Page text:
Family Law Litigation Strategy Practice of Law

A View from the Family Law Bench, Part 2

In the first part of this blog post, we presented 5 tips from retired family law judge and CEB author Hon. Frederick A. Mandabach to help practitioners best approach family law hearings and trials. Here are 5 more inside tips from the judge.

  1. Present Your Evidence Thoughtfully. Although there’s no special body of evidence for family law, the family law practitioner will have a level of comfort with evidence only if he or she has thought through the proper manner in which to introduce it. Some of the evidentiary problems frequently encountered in family law are those dealing with documents of title and the presumptions relating to them, proof of payment of obligations, and the introduction of records of banks and other institutions. Family law matters often turn on statements made in the past, so one needs to be clear on what is and is not hearsay and the exceptions that apply if it is hearsay. Be prepared to respond to evidentiary objections and to raise them if appropriate. It can be very helpful to chart out the possible evidentiary objections well in advance of the trial and put the notes into a folder.
  2. Protect Your Credibility. If you plan to return to a particular court, by all means maintain your credibility. From time to time, a lawyer will cite cases for principles of law not to be found in the text or will vigorously argue “well-known rules” that appear nowhere in print. Anyone can make such a mistake on occasion. If a lawyer does so too often, however, judges tend to look askance at his or her work and pass the word to other bench officers.
  3. Protect Your Reputation. It pays to be kind to court staffs. They are prone to tell their judges about certain lawyers who are unctuous to the judge but dreadful to the staff and your reputation will suffer.
  4. Conserve Time. Judges appreciate attorneys and litigants who save the court time. If the judge has read and considered your points and authorities or documents, you don’t need to repeat them to the judge. If you have learned to “read” the judge and believe he or she is persuaded to adopt your view of the case, you could ask if he or she would like further argument or a question answered. If the other side dissuades the judge from your position, you could then present counter-arguments. If the judge still agrees with you after hearing the other side, there is certainly no reason to argue.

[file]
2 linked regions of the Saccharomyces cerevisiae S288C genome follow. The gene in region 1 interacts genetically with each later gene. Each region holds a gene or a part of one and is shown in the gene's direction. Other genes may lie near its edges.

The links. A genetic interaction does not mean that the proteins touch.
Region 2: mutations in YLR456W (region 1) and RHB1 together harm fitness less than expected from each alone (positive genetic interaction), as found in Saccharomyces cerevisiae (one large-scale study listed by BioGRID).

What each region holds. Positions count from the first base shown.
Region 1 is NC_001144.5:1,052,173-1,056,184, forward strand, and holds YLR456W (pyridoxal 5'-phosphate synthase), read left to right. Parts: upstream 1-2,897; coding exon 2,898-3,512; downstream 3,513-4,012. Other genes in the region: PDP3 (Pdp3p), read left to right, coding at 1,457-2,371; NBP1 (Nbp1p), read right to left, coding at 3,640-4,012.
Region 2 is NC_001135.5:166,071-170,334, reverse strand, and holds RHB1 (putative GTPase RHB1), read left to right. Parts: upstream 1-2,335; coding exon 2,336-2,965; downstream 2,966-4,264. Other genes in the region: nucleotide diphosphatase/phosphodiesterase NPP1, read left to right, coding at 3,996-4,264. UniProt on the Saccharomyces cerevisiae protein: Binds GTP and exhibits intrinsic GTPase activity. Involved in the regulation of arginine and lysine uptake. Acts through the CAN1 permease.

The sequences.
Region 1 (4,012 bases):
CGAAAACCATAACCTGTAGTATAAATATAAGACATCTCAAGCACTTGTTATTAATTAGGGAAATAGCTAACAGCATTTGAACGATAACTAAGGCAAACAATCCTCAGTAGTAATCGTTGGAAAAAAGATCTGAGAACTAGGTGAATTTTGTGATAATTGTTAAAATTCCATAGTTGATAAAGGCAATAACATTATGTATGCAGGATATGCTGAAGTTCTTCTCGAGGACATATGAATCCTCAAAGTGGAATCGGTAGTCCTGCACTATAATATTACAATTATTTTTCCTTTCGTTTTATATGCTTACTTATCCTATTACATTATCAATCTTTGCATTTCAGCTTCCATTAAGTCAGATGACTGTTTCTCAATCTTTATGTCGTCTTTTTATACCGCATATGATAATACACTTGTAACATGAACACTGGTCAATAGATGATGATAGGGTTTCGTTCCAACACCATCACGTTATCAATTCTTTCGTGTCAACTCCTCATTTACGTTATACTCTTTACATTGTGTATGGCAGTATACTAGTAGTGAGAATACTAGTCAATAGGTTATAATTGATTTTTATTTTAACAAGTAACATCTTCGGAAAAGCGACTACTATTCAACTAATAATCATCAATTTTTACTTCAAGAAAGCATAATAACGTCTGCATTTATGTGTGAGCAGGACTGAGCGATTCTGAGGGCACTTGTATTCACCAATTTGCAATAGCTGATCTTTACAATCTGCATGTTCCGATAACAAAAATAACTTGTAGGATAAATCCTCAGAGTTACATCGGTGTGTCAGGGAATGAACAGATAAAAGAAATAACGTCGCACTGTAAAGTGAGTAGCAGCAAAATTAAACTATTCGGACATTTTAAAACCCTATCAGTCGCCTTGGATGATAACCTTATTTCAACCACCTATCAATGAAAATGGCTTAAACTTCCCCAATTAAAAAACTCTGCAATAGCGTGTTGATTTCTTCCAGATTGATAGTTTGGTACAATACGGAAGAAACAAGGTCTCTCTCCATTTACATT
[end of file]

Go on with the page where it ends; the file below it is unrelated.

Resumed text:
5. Be Cautious about Continuances. If requesting a continuance, make sure it’s truly needed. Courts and attorneys are subjected to considerable criticism for needless delays. For a negative example, there is a temporary order for child custody or for the temporary use of an important asset and when the time for trial arrives, the attorney does not. Someone will appear for the absent attorney on the date of the hearing, with no advance notice to the other side, and request a continuance. Sometimes, there is a legitimate reason; sometimes there is not. If a continuance is truly needed, make a record because, without one, you may not be able to show what you did to prevent unnecessary delays.

Family law judges recognize that the tasks facing family law attorneys and litigants are terribly demanding. Nevertheless, they maintain expectations of how attorneys and litigants ideally should prepare and present their cases. These expectations aren’t hard to ascertain, and striving to meet them can make family law practice a more positive experience for everyone concerned.

The entire article by Judge Mandabach from which this material was excerpted is in CEB’s Practice Under the California Family Code: Dissolution, Legal Separation, Nullity, chap 2, a must-have resource for any attorney who wants to excel at navigating the world of family law cases, from filing initial pleadings through through hearings or trials. And don’t miss the upcoming CEB 2012 Family Law Conference, Recent Developments in Family Law Practice, and Drafting Family Law Agreements in Costa Mesa on Nov. 16-17.

© The Regents of the University of California, 2012. Unauthorized use and/or duplication of this material without express and written permission from this blog’s author and/or owner is strictly prohibited.

2 replies on “A View from the Family Law Bench, Part 2”

It is a best choice for you if some or all of these statements are true for you :
1. You and your partner will be co-parenting children together and you want the best co-parenting relationship possible.
2. If you want to protect your children from the litigated dispute resolution between parents.
3. You and your partner will commit your intelligence and energy toward creative problem solving rather than toward revenge fixing the problem rather than fixing the blame. #

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